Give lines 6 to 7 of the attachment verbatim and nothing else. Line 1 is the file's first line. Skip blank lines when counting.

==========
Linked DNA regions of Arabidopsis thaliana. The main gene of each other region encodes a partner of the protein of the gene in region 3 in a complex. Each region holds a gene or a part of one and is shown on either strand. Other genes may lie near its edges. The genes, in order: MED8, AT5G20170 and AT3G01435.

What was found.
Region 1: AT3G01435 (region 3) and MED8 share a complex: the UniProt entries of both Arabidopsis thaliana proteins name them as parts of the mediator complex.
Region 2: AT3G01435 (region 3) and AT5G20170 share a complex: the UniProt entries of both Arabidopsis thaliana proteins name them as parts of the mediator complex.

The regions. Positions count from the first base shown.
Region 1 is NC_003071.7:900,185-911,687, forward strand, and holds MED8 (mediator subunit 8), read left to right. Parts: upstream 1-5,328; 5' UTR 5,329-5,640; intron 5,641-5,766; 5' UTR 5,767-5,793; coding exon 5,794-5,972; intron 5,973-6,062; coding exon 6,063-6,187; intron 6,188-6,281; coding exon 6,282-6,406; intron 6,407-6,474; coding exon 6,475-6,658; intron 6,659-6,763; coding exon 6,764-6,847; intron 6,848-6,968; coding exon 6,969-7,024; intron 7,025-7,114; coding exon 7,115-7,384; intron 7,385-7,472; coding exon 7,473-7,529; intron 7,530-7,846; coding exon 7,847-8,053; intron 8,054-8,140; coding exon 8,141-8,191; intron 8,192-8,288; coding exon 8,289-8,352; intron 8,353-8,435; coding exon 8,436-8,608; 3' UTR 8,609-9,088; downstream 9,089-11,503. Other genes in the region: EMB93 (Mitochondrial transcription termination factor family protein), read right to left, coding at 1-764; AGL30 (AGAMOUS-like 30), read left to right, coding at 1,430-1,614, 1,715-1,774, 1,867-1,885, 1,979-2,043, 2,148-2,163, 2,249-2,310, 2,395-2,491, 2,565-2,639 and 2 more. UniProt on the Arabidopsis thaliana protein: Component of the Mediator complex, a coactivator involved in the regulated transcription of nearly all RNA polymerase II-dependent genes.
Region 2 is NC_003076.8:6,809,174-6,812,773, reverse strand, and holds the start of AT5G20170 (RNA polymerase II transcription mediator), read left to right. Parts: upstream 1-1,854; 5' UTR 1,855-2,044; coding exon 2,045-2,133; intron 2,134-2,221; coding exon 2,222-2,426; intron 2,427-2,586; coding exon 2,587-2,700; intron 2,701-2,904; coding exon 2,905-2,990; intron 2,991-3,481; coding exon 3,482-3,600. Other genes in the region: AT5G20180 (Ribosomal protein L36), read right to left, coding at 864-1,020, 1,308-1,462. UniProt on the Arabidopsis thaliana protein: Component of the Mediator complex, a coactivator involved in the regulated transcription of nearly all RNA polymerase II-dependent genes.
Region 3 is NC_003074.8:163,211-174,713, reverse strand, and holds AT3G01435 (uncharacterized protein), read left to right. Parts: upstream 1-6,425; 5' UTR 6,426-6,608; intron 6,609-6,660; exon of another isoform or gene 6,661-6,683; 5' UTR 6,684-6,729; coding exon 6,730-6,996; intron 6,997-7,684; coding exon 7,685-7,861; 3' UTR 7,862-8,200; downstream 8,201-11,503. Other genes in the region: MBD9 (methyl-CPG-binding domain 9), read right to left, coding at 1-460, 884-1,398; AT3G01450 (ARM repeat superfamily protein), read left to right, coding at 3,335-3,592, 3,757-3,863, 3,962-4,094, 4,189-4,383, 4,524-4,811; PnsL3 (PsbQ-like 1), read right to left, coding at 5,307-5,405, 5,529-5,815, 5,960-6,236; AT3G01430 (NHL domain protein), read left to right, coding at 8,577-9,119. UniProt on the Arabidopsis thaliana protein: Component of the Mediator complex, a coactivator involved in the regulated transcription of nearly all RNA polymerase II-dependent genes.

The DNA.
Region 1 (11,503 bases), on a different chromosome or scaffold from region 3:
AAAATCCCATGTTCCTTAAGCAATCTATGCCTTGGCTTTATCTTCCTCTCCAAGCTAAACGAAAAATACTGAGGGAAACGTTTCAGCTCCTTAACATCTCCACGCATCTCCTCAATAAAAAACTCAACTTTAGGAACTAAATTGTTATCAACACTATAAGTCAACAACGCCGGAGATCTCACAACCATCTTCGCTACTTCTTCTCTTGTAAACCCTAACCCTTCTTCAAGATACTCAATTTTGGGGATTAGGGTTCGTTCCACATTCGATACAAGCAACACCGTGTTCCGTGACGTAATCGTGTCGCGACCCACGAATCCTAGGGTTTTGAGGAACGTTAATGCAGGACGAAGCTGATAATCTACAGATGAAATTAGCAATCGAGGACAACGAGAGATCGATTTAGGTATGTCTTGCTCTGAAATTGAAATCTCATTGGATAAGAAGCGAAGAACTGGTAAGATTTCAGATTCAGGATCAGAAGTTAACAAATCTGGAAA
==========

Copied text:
Region 1 is NC_003071.7:900,185-911,687, forward strand, and holds MED8 (mediator subunit 8), read left to right. Parts: upstream 1-5,328; 5' UTR 5,329-5,640; intron 5,641-5,766; 5' UTR 5,767-5,793; coding exon 5,794-5,972; intron 5,973-6,062; coding exon 6,063-6,187; intron 6,188-6,281; coding exon 6,282-6,406; intron 6,407-6,474; coding exon 6,475-6,658; intron 6,659-6,763; coding exon 6,764-6,847; intron 6,848-6,968; coding exon 6,969-7,024; intron 7,025-7,114; coding exon 7,115-7,384; intron 7,385-7,472; coding exon 7,473-7,529; intron 7,530-7,846; coding exon 7,847-8,053; intron 8,054-8,140; coding exon 8,141-8,191; intron 8,192-8,288; coding exon 8,289-8,352; intron 8,353-8,435; coding exon 8,436-8,608; 3' UTR 8,609-9,088; downstream 9,089-11,503. Other genes in the region: EMB93 (Mitochondrial transcription termination factor family protein), read right to left, coding at 1-764; AGL30 (AGAMOUS-like 30), read left to right, coding at 1,430-1,614, 1,715-1,774, 1,867-1,885, 1,979-2,043, 2,148-2,163, 2,249-2,310, 2,395-2,491, 2,565-2,639 and 2 more. UniProt on the Arabidopsis thaliana protein: Component of the Mediator complex, a coactivator involved in the regulated transcription of nearly all RNA polymerase II-dependent genes.
Region 2 is NC_003076.8:6,809,174-6,812,773, reverse strand, and holds the start of AT5G20170 (RNA polymerase II transcription mediator), read left to right. Parts: upstream 1-1,854; 5' UTR 1,855-2,044; coding exon 2,045-2,133; intron 2,134-2,221; coding exon 2,222-2,426; intron 2,427-2,586; coding exon 2,587-2,700; intron 2,701-2,904; coding exon 2,905-2,990; intron 2,991-3,481; coding exon 3,482-3,600. Other genes in the region: AT5G20180 (Ribosomal protein L36), read right to left, coding at 864-1,020, 1,308-1,462. UniProt on the Arabidopsis thaliana protein: Component of the Mediator complex, a coactivator involved in the regulated transcription of nearly all RNA polymerase II-dependent genes.